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Flashcards in Depression Deck (21)
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What are the two types of depression

Unipolar - low mood -
reactive depression - something triggers it - stressful event
Bipolar - alternation between low and over exuberant moods


What regions of the brain are implicated in depression

Cingulate nucleus
Nucleus accumbens - limbic system control of emotion
Amygdala - involved in the processing of fearful emotions
Peripheral hormonal aspect - increased levels of cortisol (stress hormone)
BDNF - brain derived neurotrophic factor


What are symptoms of depression

Low mood, apathy, loss or gain of weight, low self esteem, loss of appetite/libido


What is postnatal depression

Occurs in women shortly after birth - children of depressed mothers are more likely to become depressed themselves in later life


What is the monoamine theory of depression

proposed in 1965 - suggests depression results from functionally deficient monoaminergic transmission is the CNS
Based on the ability of MAO inhibitors to increase this transmission and drugs such as reserpine to deplete stores of monoamine neurotransmitters and therefore cause depression


What is the action of MAO inhibitors

MAO-A found in the CNS
Rapid and sustained increase in 5-HT (and noradrenaline/adrenaline) act by inhibiting uptake of noradrenaline/5-HT by monoaminergic nerve terminals


What are some side effects of MAOIs

Exaggerated effects in the peripheral nervous system
Tyramine acts as a catecholamine/monoamine releasing agent - also displaces stored monoamines from presynaptic vesicles - MAO-A breaks down dietary tyramine - if in conjunction with MAOIs - foods high in tyramine are ingested - a hypertensive crisis occurs (vasoconstriction)


What is the action of tricyclic antidepressants

Inhibit reuptake of 5-HT and noradrenaline
Tend to affect mAchRs - side effects related to mAchR antagonism
-dry mouth
-Blurred vision


What is the action of SSRIs (Specific serotonin reuptake inhibitors)

Inhibit 5-HT reuptake - less side effects and toxicity than TCAs, some patients - SSRI's aren't effective - need to control noradrenaline levels as well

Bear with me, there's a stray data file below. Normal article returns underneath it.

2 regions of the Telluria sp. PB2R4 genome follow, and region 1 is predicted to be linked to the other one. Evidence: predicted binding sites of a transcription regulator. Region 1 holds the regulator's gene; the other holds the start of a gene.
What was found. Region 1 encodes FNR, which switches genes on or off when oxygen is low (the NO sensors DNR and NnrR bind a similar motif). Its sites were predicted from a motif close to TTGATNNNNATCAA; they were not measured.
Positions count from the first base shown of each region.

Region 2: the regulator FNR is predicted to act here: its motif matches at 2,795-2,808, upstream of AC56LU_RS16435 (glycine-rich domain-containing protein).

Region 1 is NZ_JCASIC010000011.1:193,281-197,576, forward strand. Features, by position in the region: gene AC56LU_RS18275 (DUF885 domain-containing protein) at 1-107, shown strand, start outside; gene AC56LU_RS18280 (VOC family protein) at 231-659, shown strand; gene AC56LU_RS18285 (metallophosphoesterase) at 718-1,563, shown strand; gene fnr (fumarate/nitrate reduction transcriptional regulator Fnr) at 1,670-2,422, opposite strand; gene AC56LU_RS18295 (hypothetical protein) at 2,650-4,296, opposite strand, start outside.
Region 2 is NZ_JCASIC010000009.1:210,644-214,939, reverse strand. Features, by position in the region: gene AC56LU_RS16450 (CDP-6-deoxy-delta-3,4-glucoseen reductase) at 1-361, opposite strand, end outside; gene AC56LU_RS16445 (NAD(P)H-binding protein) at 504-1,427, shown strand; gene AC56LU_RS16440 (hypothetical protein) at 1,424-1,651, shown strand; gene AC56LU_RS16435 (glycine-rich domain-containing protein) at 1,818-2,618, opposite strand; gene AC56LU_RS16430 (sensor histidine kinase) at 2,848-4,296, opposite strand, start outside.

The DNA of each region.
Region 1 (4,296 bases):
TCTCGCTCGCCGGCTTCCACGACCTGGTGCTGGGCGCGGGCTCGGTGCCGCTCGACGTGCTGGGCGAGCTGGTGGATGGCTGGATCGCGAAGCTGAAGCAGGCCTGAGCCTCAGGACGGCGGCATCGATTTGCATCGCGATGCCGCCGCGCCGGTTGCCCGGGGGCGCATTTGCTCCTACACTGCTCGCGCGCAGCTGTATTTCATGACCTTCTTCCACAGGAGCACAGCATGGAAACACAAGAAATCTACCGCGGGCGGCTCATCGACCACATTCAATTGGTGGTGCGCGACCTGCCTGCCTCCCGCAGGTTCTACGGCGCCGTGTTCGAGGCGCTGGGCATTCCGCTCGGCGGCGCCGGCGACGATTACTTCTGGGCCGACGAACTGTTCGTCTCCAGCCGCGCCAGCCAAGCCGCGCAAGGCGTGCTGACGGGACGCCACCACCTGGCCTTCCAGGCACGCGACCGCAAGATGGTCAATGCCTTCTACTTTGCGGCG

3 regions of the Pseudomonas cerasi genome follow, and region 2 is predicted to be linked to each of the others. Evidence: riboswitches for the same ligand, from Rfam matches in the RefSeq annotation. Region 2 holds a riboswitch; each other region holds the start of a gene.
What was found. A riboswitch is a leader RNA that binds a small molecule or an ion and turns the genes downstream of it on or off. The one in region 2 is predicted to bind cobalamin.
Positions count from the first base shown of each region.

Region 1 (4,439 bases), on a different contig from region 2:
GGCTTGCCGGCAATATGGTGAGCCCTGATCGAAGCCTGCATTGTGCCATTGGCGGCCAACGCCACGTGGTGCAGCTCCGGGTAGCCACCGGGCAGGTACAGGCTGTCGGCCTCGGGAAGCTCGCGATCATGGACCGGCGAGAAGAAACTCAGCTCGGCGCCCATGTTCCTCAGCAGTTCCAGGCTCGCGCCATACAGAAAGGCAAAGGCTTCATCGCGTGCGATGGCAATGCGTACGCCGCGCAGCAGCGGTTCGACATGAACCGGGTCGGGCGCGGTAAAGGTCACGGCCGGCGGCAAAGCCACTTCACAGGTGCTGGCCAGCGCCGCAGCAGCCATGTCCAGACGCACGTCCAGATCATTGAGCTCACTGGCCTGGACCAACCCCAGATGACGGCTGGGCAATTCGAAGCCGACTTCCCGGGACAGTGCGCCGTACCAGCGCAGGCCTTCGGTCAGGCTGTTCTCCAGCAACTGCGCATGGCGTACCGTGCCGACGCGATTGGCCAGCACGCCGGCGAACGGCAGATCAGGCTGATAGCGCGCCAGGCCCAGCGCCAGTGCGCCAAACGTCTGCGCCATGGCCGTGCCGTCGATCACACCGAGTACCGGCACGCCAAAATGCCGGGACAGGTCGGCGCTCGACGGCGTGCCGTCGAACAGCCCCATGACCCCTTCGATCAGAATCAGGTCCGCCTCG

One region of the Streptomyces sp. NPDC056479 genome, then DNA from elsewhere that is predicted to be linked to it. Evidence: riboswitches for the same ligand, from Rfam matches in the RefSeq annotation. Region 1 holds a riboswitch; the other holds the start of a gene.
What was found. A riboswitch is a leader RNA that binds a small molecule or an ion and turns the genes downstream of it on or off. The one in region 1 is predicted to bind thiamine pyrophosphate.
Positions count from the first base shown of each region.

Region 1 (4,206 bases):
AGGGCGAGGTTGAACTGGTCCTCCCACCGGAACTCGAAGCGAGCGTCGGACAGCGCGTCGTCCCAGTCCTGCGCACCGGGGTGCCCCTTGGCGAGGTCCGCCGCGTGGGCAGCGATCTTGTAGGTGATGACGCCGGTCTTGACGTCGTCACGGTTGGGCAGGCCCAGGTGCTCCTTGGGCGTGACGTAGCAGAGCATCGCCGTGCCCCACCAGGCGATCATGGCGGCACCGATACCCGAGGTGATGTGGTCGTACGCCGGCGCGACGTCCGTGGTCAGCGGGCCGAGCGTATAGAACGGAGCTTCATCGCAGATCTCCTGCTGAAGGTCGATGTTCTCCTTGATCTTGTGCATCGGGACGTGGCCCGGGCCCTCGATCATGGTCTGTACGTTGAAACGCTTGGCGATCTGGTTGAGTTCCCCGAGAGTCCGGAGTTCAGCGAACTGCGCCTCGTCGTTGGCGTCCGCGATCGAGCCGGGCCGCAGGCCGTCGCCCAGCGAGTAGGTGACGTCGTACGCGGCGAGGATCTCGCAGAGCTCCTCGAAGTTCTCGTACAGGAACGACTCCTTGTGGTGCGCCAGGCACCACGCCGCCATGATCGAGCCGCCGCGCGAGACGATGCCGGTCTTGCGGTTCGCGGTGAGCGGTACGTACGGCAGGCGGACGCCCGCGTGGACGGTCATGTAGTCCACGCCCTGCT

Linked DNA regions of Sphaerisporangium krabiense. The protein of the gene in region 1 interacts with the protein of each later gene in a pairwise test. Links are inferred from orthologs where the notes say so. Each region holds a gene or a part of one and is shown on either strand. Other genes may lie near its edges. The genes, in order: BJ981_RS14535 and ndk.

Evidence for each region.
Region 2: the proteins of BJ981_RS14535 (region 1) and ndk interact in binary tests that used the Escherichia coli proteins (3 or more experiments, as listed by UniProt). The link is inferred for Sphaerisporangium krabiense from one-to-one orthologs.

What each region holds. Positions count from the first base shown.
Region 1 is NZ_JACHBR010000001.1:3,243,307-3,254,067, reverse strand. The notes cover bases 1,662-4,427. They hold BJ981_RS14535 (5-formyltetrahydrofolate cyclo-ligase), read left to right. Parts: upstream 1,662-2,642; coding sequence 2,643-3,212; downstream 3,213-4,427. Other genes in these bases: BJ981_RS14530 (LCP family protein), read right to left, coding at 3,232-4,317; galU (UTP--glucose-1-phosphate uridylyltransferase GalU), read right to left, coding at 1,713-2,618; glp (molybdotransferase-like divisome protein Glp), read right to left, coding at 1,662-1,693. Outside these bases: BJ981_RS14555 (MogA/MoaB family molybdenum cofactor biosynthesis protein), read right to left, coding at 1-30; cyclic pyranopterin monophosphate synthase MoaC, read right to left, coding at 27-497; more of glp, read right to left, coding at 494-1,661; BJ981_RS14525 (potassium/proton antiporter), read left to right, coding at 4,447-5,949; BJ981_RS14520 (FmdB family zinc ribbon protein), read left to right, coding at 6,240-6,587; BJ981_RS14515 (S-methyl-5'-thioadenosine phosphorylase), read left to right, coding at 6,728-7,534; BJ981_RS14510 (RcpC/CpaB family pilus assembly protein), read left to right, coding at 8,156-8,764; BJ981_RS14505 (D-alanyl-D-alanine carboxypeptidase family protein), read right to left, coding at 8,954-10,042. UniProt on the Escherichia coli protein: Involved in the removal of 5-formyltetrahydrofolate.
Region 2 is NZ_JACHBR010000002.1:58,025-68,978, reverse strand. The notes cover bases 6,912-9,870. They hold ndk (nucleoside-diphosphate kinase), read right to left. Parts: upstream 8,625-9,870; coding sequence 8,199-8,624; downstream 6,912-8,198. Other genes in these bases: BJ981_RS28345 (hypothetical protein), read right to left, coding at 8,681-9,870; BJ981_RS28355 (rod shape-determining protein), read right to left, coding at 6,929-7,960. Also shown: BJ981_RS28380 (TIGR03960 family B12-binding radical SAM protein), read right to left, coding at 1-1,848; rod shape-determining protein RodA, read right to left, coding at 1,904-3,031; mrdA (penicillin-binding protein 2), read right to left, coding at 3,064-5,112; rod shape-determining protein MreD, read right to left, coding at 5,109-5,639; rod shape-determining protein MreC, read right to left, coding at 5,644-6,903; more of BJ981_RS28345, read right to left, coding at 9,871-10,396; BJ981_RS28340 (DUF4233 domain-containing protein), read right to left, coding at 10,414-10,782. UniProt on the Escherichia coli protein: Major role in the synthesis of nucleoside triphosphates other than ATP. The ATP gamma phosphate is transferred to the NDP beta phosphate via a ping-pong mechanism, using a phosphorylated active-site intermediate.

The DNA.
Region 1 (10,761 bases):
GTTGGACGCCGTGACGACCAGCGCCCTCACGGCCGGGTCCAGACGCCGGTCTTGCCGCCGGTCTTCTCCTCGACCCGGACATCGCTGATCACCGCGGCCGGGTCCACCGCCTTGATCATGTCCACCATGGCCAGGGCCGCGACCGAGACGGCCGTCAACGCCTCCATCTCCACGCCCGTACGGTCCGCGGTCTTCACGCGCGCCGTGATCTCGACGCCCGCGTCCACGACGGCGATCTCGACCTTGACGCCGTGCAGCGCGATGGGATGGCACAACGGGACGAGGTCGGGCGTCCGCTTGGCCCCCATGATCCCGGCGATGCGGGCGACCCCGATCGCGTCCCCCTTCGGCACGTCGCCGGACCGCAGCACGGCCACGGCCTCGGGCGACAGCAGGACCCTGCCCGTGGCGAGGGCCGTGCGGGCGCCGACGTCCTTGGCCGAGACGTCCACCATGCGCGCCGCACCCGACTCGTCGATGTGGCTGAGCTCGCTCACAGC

What is the action of SNRIs

Specifically inhibit noradrenaline reuptake


What is the process of noradrenaline synthesis

Tyrosine - DOPA - dopamine - noradrenaline - adrenaline


What is the action of noradrenaline

Binds to alpha and beta adrenoceptors - Alpha2 adrenoceptors in the CNS - this is a negative feedback system so prevents further release of noradrenaline - Noradrenaline action terminated by COMT (catechol-o-methyl transferase)


Where are the majority of 5-HT neurons cell bodies found

In the raphe nucleus


What are serotonin functions

Hallucinations, mood, feeding behaviour, body temp, vomiting


What role does serotonin have on the limbic system

Regulates limbic processing - Decreased serotonin leads to anhedonia - inability to gain pleasure from pleasurable activities


How is serotonin synthesised

Tryptophan precursor -present in chocolate
Rate limiting enzyme is tryptophan hydroxylase - produces 5-Hydroxytryptophan - subject to transcriptional regulation
serotonin synthesis in the cytoplasm
Termination of action through reuptake
Breakdown by MAO


Why have SSRIs got a slow mechanism of action

Due to need to desensitise somatodendritic 5HT1A receptors
5HT1A is an inhibitory Gi coupled receptor
Acute increase leads to increased activation and a decrease in firing and 5-HT release - negative feedback


What happens to 5HT1A when there is a chronic increase in serotonin

Internalisation and degradation of the receptor. Loss of negative feedback inhibition so more action potential firing can occur


How do neurotrophins affect depression

Serotonergic neurons regulate production of BDNF - BDNF stabilizes synaptic connections between an active neuron and a dendritic spine
Decreased 5-HT means decreased BDNF - means reduced synaptic stability
These changes are regionally specific - dependent on area - changes in behaviour not necessarily related to depression


How is BDNF synthesised

Expression controlled by levels of the CREB transcription factor - which is activated by cAMP, PKA etc - phosphorylation of CREB increases its translocation to the nucleus and its regulation of BDNF transcription


What is electroconvulsive therapy

Very effective antidepressant - Downregulates beta receptors and upregulates 5-HT2 receptor sites